Philosophy of Bhakti
Bhakti or devotion is indispensable for attaining jnana. Jnana is the condition necessary for bhakti to reach its fullest development in love. Knowledge without devotion is as futile as devotion without knowledge.
Love follows from the basic oneness of all beings. God is being. World is becoming. The creation of the world does not in any way affect the integrity of God. The world does not stand apart from God, but is pervaded by him.
Bhakti is not mere emotionalism but is the turning of the will as well as the intellect towards the divine. The ideal devotee is a karma yogi as well as a jnana yogi. Bhakti originates in knowledge, is essentially of the nature of love, and bursts forth in selfless action.
True love gives the highest wisdom. Diffused love is wisdom. Concentrated wisdom is love. True wisdom vibrates in the hearer. Bhakti begins with emotional dualism and culminates in monism. Lover and the loved, the devotee and the object of devotion, are fused into one spiritual ecstasy.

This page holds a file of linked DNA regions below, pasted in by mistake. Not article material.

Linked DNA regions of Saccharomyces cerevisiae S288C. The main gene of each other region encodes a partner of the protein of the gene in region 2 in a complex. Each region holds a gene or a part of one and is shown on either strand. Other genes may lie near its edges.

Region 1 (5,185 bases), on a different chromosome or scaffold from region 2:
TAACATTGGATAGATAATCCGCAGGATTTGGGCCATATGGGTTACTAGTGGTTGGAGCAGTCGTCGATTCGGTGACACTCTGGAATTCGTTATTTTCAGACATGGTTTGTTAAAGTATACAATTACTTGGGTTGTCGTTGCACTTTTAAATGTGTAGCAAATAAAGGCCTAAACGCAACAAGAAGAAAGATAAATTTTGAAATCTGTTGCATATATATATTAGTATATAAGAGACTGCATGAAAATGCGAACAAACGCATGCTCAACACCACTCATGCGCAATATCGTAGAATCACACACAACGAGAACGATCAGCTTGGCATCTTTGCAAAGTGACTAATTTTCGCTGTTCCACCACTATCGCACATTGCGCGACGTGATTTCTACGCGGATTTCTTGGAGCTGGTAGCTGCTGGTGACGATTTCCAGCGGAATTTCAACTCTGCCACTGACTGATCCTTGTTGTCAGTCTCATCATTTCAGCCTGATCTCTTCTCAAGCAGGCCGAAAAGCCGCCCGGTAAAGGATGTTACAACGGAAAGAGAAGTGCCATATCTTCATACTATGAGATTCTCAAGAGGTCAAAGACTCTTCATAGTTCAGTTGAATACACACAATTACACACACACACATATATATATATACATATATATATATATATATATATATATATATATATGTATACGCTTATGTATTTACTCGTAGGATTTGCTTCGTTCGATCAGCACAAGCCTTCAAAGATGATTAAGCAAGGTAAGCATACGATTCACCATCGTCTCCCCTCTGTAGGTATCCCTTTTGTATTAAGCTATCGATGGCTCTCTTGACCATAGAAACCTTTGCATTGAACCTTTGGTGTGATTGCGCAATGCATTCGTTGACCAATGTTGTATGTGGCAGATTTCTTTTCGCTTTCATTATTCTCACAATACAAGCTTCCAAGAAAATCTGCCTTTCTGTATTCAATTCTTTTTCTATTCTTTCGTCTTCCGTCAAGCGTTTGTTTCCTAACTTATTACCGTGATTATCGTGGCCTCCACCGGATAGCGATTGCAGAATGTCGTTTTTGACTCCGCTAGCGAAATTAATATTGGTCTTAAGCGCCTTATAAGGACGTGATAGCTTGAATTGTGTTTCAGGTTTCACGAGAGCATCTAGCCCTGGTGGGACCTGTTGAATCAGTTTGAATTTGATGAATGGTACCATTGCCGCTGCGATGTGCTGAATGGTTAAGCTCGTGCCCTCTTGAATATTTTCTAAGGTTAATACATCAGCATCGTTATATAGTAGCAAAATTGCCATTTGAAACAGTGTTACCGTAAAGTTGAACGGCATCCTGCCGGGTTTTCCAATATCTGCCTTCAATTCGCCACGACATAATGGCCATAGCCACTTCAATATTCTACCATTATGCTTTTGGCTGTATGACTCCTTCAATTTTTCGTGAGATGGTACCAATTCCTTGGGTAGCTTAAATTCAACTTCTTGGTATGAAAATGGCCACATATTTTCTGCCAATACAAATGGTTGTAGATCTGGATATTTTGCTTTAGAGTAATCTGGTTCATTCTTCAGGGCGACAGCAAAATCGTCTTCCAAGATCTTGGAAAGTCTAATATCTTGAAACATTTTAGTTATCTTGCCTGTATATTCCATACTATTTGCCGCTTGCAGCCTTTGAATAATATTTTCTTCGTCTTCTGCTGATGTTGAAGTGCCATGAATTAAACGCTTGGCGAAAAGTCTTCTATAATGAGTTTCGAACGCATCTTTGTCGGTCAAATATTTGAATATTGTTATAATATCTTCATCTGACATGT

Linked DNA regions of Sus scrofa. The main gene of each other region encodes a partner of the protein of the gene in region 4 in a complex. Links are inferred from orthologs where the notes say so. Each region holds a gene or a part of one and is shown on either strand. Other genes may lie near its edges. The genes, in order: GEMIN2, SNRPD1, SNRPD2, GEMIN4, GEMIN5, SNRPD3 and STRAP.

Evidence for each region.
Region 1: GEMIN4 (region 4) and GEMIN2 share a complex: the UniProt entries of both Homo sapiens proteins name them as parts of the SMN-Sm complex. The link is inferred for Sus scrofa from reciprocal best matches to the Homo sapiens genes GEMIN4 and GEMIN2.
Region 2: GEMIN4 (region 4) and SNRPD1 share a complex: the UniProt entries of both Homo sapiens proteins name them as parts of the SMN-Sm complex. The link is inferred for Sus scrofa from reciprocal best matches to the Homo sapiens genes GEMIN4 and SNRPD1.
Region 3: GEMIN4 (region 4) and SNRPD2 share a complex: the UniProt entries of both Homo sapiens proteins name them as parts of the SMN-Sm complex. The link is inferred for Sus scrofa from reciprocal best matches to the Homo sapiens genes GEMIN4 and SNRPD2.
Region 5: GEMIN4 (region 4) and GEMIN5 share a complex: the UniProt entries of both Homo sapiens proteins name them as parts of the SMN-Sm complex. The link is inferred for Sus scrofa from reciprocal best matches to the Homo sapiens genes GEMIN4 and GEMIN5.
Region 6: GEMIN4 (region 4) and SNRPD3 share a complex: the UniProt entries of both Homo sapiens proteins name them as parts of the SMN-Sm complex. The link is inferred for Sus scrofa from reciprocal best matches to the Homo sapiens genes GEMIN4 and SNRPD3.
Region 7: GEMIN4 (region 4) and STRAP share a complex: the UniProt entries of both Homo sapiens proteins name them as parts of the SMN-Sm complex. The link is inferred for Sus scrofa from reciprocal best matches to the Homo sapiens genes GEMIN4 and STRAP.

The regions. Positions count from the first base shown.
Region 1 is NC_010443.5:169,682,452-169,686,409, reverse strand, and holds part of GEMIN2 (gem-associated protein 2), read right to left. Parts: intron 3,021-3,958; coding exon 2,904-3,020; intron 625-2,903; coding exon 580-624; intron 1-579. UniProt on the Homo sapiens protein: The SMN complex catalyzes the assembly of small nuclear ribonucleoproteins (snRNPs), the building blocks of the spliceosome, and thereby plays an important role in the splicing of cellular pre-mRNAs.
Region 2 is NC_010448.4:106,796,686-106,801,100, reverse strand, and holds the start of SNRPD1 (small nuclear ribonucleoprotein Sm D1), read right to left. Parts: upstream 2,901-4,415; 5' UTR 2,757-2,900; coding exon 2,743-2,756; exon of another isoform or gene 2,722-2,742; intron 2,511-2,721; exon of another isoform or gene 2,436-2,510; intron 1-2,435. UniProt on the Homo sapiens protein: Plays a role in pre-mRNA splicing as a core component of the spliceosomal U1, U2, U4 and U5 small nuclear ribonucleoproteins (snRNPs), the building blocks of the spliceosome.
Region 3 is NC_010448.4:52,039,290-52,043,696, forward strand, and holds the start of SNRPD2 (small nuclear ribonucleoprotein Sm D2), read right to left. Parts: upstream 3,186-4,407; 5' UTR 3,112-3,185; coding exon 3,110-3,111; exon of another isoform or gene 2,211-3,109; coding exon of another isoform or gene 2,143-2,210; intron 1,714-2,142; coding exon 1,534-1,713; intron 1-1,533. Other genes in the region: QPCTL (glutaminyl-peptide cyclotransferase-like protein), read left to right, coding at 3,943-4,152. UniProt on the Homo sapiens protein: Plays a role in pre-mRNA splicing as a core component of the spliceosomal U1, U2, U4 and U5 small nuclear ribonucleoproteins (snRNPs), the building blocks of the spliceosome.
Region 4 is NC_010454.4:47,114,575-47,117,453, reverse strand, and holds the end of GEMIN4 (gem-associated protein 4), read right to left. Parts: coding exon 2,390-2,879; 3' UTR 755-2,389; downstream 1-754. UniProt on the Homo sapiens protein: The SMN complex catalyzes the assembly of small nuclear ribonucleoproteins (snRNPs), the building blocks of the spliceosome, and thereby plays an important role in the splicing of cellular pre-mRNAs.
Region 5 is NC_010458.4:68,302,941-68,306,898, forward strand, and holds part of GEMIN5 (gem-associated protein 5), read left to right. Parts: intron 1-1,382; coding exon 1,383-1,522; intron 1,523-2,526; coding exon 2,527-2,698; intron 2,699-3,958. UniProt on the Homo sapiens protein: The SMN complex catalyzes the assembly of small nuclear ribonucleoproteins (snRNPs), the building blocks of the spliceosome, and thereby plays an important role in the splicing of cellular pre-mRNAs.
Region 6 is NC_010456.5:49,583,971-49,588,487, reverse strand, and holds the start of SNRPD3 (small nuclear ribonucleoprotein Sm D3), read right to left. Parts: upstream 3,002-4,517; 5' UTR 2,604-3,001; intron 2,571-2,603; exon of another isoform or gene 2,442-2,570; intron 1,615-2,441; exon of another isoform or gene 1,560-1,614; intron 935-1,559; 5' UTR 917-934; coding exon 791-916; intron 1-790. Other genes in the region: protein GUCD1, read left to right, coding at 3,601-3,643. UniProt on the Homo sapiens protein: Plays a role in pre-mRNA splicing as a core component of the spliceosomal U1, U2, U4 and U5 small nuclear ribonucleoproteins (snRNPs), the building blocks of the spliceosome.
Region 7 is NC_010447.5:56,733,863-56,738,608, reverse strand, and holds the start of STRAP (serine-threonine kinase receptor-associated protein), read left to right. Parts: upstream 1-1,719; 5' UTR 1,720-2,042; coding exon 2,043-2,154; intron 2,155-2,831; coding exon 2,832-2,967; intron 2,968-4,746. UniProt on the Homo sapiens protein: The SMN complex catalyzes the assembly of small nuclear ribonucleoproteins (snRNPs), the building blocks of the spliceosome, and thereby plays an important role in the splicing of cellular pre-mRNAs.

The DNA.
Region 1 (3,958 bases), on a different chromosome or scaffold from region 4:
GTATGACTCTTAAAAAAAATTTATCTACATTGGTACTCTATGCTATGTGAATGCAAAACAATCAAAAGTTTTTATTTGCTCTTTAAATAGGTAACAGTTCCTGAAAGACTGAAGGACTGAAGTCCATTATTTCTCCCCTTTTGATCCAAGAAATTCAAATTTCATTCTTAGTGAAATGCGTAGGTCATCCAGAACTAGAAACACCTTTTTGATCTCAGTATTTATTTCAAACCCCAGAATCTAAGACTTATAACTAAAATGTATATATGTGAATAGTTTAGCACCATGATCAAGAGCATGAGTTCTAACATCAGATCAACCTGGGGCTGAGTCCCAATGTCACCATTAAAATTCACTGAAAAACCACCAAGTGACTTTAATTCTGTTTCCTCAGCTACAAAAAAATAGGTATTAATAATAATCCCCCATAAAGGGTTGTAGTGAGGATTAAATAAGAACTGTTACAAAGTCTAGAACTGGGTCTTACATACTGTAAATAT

All creation is the family of God. This world is sustained by the power of God. The deepest urge of life is to know God and to live in God. God's will is the very law which governs the universe. All beings are guided and controlled by the divine will.
Life on this physical plane is a mere preparation for the eternal life in God. Though the Lord resides in all creatures and things, there is a difference in the degree of His manifestation in them. In human beings the Lord is more manifest than in others. And, among human beings, He is more or less manifest according to the degree of knowledge or consciousness that is realised.
He who follows the path of meditation knows his Self as divine and one with God. Any man or woman has equal right to follow the path of devotion. The greatest sinner can practise devotion and attain God-realisation. Though unborn, God takes birth as an avatara (incarnation) to destroy the wicked, to protect virtue and to establish dharma (righteousness).